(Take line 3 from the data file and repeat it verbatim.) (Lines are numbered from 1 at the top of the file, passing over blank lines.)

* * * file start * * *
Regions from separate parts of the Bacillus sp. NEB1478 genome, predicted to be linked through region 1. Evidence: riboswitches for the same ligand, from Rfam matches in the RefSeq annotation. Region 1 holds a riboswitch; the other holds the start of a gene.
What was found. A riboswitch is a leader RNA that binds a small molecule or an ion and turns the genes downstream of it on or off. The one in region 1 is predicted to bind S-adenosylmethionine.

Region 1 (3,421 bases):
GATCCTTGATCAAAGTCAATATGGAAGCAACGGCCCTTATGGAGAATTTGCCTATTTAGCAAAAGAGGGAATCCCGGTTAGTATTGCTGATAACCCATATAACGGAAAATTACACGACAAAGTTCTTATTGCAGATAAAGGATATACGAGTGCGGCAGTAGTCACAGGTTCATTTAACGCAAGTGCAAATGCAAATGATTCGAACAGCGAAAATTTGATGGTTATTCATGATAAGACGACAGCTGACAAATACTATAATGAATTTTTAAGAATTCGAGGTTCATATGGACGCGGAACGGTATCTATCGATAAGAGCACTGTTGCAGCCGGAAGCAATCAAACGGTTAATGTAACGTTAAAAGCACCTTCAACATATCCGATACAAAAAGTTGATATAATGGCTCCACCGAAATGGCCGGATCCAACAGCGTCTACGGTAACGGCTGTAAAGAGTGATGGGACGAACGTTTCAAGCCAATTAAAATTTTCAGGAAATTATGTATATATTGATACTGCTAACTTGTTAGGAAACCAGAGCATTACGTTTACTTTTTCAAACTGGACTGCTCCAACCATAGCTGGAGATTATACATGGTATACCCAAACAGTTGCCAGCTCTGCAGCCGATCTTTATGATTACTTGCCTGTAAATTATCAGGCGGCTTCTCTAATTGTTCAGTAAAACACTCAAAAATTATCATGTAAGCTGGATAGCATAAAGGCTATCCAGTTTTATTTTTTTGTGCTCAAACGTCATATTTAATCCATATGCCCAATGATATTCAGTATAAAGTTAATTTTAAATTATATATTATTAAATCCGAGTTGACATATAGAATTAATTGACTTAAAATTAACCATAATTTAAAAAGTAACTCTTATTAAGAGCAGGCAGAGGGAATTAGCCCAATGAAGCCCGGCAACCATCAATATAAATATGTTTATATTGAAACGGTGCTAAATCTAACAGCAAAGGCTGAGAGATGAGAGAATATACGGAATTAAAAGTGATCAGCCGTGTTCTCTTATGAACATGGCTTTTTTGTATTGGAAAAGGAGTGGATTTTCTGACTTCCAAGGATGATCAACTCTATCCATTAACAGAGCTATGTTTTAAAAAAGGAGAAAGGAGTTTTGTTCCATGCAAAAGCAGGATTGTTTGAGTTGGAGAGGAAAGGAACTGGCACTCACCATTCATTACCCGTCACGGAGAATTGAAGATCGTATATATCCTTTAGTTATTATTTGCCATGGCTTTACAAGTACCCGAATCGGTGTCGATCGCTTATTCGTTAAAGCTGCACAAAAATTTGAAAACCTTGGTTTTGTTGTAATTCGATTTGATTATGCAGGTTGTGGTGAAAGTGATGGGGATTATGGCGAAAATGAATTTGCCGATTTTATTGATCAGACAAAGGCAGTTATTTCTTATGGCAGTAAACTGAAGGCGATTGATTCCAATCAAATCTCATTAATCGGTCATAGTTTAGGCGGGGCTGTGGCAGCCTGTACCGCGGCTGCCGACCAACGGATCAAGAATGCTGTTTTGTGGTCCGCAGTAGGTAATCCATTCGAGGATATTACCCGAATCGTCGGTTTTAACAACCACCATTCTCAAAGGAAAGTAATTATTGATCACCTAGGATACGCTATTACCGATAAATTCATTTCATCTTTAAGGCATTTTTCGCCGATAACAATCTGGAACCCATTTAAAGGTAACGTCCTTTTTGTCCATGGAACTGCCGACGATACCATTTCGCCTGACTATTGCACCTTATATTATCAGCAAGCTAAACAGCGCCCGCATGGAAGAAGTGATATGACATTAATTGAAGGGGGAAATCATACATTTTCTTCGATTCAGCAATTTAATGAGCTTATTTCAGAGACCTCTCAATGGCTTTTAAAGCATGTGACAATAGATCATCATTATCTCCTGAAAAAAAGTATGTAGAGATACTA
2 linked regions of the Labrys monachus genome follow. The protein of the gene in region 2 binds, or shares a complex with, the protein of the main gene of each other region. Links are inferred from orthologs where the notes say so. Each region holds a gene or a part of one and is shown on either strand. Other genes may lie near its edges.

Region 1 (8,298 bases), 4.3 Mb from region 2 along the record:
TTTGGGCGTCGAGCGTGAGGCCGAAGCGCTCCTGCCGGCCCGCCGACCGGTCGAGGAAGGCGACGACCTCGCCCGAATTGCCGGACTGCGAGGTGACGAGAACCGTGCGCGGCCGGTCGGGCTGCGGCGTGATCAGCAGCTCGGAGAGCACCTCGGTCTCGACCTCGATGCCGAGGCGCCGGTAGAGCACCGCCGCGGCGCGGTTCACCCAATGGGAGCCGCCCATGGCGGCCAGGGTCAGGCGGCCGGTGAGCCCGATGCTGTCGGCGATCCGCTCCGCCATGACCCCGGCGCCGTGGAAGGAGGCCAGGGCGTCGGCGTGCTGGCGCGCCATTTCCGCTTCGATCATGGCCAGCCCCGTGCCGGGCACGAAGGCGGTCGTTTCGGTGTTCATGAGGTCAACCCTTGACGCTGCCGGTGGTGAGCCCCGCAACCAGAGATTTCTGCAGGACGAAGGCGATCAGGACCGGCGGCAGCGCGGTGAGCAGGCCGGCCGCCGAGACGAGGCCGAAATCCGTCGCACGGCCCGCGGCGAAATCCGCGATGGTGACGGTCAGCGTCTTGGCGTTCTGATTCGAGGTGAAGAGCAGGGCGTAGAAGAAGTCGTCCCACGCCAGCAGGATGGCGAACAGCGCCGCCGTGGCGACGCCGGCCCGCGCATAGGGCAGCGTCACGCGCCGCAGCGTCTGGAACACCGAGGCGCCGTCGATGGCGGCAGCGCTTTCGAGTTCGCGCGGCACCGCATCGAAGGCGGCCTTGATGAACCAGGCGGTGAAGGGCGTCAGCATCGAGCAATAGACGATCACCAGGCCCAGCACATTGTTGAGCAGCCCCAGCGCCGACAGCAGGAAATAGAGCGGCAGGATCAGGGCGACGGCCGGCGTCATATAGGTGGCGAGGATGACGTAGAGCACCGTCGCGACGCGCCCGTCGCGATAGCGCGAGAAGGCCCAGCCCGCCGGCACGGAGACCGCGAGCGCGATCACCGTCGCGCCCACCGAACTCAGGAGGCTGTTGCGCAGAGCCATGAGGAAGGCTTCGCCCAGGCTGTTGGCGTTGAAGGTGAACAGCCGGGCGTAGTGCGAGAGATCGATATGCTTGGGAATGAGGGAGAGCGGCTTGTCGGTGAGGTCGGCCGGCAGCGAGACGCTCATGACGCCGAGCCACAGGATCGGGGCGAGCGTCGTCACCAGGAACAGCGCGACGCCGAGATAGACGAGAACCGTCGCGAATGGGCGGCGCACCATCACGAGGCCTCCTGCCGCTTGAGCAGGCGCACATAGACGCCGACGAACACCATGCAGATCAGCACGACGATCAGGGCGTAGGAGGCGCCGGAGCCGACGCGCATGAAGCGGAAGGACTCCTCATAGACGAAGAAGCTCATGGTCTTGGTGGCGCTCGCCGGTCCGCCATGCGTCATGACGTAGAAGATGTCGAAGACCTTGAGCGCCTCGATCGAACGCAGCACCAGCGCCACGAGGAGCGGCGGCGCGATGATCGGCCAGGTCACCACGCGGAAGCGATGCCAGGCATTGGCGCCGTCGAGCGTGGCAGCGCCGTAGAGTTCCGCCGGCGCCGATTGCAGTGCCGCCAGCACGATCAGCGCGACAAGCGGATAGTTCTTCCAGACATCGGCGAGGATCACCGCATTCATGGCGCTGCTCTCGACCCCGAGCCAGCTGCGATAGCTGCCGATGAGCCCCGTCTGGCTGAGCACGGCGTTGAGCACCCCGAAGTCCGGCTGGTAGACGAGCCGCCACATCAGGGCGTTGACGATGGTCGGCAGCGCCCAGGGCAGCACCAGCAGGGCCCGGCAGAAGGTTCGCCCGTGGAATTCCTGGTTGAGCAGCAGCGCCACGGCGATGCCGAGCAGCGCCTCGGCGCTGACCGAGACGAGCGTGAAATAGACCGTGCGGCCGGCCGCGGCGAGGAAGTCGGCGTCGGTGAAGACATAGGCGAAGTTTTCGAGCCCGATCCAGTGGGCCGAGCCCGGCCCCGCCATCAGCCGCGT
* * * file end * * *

Region 1 (3,421 bases):